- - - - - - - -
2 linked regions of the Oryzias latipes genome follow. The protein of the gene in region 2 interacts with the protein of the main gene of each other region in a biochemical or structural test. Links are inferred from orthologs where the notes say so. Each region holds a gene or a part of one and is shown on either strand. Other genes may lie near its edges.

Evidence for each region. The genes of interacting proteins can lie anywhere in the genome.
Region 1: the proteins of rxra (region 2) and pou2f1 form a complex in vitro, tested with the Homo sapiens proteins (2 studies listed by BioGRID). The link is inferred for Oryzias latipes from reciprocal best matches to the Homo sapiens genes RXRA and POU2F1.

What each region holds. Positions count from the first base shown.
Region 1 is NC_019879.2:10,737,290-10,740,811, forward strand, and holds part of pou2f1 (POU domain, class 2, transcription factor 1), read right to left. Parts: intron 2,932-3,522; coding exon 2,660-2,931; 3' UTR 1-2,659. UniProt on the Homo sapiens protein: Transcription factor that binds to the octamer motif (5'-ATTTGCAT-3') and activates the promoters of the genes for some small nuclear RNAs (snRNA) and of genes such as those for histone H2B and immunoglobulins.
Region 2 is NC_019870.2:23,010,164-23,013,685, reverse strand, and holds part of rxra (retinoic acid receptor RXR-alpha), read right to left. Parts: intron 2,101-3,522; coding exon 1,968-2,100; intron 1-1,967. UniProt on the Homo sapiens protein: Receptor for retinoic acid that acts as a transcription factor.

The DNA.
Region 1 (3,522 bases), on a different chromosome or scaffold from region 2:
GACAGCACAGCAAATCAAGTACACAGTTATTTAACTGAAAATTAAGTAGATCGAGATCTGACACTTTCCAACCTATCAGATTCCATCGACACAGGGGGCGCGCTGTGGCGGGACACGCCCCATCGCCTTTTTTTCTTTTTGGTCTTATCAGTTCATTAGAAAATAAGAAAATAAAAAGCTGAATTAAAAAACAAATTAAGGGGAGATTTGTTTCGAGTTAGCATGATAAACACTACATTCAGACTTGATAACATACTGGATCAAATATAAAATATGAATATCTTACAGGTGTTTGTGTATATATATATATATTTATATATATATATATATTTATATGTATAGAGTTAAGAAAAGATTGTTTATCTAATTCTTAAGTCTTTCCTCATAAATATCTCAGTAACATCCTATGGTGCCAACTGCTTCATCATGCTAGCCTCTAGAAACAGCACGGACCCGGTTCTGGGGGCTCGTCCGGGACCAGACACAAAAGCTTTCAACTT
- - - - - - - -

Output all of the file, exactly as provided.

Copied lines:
2 linked regions of the Oryzias latipes genome follow. The protein of the gene in region 2 interacts with the protein of the main gene of each other region in a biochemical or structural test. Links are inferred from orthologs where the notes say so. Each region holds a gene or a part of one and is shown on either strand. Other genes may lie near its edges.

Evidence for each region. The genes of interacting proteins can lie anywhere in the genome.
Region 1: the proteins of rxra (region 2) and pou2f1 form a complex in vitro, tested with the Homo sapiens proteins (2 studies listed by BioGRID). The link is inferred for Oryzias latipes from reciprocal best matches to the Homo sapiens genes RXRA and POU2F1.

What each region holds. Positions count from the first base shown.
Region 1 is NC_019879.2:10,737,290-10,740,811, forward strand, and holds part of pou2f1 (POU domain, class 2, transcription factor 1), read right to left. Parts: intron 2,932-3,522; coding exon 2,660-2,931; 3' UTR 1-2,659. UniProt on the Homo sapiens protein: Transcription factor that binds to the octamer motif (5'-ATTTGCAT-3') and activates the promoters of the genes for some small nuclear RNAs (snRNA) and of genes such as those for histone H2B and immunoglobulins.
Region 2 is NC_019870.2:23,010,164-23,013,685, reverse strand, and holds part of rxra (retinoic acid receptor RXR-alpha), read right to left. Parts: intron 2,101-3,522; coding exon 1,968-2,100; intron 1-1,967. UniProt on the Homo sapiens protein: Receptor for retinoic acid that acts as a transcription factor.

The DNA.
Region 1 (3,522 bases), on a different chromosome or scaffold from region 2:
GACAGCACAGCAAATCAAGTACACAGTTATTTAACTGAAAATTAAGTAGATCGAGATCTGACACTTTCCAACCTATCAGATTCCATCGACACAGGGGGCGCGCTGTGGCGGGACACGCCCCATCGCCTTTTTTTCTTTTTGGTCTTATCAGTTCATTAGAAAATAAGAAAATAAAAAGCTGAATTAAAAAACAAATTAAGGGGAGATTTGTTTCGAGTTAGCATGATAAACACTACATTCAGACTTGATAACATACTGGATCAAATATAAAATATGAATATCTTACAGGTGTTTGTGTATATATATATATATTTATATATATATATATATTTATATGTATAGAGTTAAGAAAAGATTGTTTATCTAATTCTTAAGTCTTTCCTCATAAATATCTCAGTAACATCCTATGGTGCCAACTGCTTCATCATGCTAGCCTCTAGAAACAGCACGGACCCGGTTCTGGGGGCTCGTCCGGGACCAGACACAAAAGCTTTCAACTT